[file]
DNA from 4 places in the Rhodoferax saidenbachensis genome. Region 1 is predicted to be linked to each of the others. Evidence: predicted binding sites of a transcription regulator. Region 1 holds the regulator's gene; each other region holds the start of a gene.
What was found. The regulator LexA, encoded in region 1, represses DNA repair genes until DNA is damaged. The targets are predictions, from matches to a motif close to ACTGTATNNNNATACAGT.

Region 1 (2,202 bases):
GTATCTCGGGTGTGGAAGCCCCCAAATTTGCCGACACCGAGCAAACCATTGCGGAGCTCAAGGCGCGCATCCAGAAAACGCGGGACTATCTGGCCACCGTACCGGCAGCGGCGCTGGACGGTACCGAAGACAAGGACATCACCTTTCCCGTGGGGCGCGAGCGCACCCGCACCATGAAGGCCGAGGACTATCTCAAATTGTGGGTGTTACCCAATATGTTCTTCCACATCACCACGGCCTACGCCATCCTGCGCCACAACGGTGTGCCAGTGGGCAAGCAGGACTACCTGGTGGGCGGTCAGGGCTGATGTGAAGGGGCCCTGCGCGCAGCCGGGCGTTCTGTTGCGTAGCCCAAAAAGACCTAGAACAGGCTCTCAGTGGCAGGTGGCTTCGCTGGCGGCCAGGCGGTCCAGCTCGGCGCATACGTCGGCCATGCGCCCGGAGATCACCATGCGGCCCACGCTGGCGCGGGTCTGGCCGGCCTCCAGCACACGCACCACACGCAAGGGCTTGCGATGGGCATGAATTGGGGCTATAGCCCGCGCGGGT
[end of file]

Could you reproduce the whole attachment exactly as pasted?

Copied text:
DNA from 4 places in the Rhodoferax saidenbachensis genome. Region 1 is predicted to be linked to each of the others. Evidence: predicted binding sites of a transcription regulator. Region 1 holds the regulator's gene; each other region holds the start of a gene.
What was found. The regulator LexA, encoded in region 1, represses DNA repair genes until DNA is damaged. The targets are predictions, from matches to a motif close to ACTGTATNNNNATACAGT.

Region 1 (2,202 bases):
GTATCTCGGGTGTGGAAGCCCCCAAATTTGCCGACACCGAGCAAACCATTGCGGAGCTCAAGGCGCGCATCCAGAAAACGCGGGACTATCTGGCCACCGTACCGGCAGCGGCGCTGGACGGTACCGAAGACAAGGACATCACCTTTCCCGTGGGGCGCGAGCGCACCCGCACCATGAAGGCCGAGGACTATCTCAAATTGTGGGTGTTACCCAATATGTTCTTCCACATCACCACGGCCTACGCCATCCTGCGCCACAACGGTGTGCCAGTGGGCAAGCAGGACTACCTGGTGGGCGGTCAGGGCTGATGTGAAGGGGCCCTGCGCGCAGCCGGGCGTTCTGTTGCGTAGCCCAAAAAGACCTAGAACAGGCTCTCAGTGGCAGGTGGCTTCGCTGGCGGCCAGGCGGTCCAGCTCGGCGCATACGTCGGCCATGCGCCCGGAGATCACCATGCGGCCCACGCTGGCGCGGGTCTGGCCGGCCTCCAGCACACGCACCACACGCAAGGGCTTGCGATGGGCATGAATTGGGGCTATAGCCCGCGCGGGT